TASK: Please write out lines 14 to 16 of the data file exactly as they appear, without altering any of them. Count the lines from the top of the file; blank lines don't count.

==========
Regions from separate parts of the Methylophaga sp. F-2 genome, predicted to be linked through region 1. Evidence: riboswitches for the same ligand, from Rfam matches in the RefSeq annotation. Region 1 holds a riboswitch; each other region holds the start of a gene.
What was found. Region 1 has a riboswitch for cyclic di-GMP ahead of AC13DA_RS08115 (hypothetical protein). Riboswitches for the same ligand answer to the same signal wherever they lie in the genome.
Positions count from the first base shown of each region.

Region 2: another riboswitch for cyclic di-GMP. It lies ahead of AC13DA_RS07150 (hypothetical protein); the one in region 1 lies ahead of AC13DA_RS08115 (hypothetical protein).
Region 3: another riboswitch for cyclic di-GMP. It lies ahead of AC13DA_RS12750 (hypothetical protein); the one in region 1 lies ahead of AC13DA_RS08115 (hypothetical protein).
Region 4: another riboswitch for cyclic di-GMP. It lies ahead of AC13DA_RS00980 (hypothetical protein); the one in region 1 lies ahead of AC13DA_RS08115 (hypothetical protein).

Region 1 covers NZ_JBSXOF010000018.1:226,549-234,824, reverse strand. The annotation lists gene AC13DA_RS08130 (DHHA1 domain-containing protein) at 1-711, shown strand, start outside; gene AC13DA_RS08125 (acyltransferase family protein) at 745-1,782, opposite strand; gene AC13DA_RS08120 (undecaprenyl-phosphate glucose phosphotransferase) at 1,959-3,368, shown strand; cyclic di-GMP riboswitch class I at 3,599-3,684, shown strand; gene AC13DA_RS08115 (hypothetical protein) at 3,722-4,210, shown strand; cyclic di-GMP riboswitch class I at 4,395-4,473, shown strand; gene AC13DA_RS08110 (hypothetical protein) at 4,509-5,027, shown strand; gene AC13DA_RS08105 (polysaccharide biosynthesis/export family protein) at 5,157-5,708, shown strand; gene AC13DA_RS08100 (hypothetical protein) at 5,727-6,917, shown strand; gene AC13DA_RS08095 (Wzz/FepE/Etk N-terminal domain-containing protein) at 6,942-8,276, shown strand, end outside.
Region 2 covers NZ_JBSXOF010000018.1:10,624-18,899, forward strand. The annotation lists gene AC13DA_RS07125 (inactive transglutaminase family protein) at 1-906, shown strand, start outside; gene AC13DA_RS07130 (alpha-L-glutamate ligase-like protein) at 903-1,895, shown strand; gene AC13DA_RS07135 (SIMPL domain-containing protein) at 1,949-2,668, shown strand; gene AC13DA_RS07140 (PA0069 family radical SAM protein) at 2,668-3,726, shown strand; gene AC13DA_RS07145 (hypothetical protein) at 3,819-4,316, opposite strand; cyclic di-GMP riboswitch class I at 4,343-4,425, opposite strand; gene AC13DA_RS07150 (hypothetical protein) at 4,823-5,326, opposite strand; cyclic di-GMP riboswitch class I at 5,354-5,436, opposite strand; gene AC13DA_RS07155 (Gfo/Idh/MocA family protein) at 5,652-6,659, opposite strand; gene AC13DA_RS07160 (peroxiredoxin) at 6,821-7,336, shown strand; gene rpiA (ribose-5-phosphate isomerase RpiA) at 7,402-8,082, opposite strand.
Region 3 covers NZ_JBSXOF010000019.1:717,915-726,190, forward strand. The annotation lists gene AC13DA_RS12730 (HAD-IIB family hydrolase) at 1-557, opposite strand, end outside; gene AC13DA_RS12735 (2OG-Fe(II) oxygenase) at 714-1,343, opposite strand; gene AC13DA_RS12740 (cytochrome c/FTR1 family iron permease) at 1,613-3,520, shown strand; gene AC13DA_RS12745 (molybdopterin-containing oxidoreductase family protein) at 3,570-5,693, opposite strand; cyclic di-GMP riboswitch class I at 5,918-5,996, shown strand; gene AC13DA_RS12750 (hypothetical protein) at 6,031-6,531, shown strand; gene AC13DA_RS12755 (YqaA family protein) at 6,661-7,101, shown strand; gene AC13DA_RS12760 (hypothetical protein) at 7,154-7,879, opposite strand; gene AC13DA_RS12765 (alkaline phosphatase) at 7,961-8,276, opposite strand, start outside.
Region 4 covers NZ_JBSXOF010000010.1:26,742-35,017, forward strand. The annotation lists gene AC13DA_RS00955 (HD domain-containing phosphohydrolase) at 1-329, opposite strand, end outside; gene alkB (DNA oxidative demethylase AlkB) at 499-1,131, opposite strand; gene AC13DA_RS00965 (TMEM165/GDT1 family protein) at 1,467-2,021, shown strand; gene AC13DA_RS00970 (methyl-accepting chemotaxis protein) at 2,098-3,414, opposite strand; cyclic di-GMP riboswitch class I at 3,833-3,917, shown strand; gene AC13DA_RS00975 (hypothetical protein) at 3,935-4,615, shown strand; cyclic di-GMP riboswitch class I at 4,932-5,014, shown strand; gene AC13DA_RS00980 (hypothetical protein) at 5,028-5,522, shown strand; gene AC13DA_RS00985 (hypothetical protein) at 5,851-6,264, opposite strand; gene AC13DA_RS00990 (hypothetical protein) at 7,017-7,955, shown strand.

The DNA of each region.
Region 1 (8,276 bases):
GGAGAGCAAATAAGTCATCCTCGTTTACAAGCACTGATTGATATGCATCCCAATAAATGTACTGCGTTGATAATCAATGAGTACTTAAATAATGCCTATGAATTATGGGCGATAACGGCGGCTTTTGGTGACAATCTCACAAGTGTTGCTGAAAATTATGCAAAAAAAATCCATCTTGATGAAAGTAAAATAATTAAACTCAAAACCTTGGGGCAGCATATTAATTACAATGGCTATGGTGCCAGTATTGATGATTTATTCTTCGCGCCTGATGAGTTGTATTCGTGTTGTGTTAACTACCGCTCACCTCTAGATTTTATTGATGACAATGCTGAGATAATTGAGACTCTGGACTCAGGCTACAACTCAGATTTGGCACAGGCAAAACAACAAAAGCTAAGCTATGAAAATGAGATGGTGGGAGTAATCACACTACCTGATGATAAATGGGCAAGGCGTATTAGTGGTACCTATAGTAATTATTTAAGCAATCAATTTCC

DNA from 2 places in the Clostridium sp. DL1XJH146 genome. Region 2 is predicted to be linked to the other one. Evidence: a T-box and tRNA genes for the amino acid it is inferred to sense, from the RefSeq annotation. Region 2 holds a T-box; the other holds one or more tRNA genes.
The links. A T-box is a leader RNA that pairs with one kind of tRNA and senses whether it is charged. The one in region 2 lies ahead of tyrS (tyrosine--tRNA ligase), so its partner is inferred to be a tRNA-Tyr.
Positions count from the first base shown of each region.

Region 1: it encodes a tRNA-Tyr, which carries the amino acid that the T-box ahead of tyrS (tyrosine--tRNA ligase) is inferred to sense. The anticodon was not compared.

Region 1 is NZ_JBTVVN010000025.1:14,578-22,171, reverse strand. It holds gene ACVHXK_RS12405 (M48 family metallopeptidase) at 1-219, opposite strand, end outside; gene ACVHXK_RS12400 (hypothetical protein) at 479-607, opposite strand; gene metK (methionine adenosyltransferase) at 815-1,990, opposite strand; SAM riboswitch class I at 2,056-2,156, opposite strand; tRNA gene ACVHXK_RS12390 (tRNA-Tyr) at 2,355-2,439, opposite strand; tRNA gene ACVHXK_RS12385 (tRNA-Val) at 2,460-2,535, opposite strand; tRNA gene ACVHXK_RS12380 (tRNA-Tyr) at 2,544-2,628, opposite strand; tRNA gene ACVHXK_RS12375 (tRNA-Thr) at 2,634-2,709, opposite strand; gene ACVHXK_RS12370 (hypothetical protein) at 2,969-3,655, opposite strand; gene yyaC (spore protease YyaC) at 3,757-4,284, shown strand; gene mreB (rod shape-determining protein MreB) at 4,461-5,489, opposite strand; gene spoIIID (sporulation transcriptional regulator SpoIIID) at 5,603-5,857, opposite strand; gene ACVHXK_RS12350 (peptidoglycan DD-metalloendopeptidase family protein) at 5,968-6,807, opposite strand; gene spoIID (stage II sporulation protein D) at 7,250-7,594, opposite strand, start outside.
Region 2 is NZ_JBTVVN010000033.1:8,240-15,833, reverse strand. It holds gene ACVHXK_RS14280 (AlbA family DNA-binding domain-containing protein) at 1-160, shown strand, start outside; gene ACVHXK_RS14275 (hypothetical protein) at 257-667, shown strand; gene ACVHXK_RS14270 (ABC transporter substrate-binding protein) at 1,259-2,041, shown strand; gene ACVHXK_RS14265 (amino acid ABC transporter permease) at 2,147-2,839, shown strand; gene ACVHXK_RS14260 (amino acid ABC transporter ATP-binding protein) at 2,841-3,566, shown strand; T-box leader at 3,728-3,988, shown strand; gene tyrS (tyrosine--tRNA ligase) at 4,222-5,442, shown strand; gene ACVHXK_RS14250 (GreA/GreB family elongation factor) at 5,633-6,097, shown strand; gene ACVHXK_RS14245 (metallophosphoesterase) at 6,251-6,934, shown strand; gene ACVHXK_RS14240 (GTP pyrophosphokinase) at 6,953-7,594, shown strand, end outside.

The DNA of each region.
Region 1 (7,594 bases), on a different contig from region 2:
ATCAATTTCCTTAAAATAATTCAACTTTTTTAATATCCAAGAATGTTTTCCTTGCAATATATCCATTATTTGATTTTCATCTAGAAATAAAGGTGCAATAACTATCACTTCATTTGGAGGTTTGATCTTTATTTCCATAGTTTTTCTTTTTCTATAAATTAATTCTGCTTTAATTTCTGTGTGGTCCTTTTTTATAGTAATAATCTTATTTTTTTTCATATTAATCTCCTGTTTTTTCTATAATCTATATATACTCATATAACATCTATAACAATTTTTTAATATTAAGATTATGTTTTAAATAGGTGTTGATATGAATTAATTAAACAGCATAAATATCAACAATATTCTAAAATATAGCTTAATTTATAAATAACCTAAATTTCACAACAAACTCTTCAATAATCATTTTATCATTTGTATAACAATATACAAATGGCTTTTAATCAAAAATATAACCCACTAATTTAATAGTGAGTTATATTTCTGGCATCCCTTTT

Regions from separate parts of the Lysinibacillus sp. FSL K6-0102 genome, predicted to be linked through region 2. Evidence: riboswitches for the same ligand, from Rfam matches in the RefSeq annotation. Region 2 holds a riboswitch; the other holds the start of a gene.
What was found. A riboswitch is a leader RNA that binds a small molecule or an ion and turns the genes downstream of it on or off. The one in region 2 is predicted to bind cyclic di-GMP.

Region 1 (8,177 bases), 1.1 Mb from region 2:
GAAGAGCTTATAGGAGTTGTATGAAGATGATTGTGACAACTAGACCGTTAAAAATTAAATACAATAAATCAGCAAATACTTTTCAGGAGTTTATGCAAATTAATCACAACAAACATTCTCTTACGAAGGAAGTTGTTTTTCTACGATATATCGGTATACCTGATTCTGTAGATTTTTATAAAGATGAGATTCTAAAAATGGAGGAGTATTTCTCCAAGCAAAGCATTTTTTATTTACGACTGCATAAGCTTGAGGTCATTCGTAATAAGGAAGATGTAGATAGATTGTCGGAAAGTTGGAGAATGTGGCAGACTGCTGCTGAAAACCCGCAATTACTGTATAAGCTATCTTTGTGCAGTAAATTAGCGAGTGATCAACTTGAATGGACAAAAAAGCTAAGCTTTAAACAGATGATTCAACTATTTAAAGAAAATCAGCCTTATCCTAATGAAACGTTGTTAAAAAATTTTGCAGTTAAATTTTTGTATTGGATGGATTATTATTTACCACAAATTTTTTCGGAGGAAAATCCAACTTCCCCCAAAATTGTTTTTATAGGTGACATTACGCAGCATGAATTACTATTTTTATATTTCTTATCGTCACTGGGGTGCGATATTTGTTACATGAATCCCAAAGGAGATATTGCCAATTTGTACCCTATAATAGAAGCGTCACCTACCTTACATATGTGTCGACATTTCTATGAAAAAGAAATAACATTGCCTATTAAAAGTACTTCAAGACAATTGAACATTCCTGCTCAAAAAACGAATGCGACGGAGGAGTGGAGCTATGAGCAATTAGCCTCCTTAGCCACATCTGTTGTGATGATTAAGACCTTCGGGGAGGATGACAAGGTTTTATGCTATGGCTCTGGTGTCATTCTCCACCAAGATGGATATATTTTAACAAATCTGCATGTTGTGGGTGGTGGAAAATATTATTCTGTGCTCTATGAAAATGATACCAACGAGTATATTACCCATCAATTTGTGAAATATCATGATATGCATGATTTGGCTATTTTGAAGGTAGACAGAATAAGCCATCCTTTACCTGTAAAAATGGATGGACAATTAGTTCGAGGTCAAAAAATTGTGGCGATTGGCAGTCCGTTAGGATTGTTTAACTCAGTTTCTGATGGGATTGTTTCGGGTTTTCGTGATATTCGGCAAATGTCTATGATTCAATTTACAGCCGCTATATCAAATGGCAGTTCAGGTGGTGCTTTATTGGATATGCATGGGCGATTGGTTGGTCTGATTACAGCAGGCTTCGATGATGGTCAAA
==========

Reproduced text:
DNA from 2 places in the Clostridium sp. DL1XJH146 genome. Region 2 is predicted to be linked to the other one. Evidence: a T-box and tRNA genes for the amino acid it is inferred to sense, from the RefSeq annotation. Region 2 holds a T-box; the other holds one or more tRNA genes.
The links. A T-box is a leader RNA that pairs with one kind of tRNA and senses whether it is charged. The one in region 2 lies ahead of tyrS (tyrosine--tRNA ligase), so its partner is inferred to be a tRNA-Tyr.
Positions count from the first base shown of each region.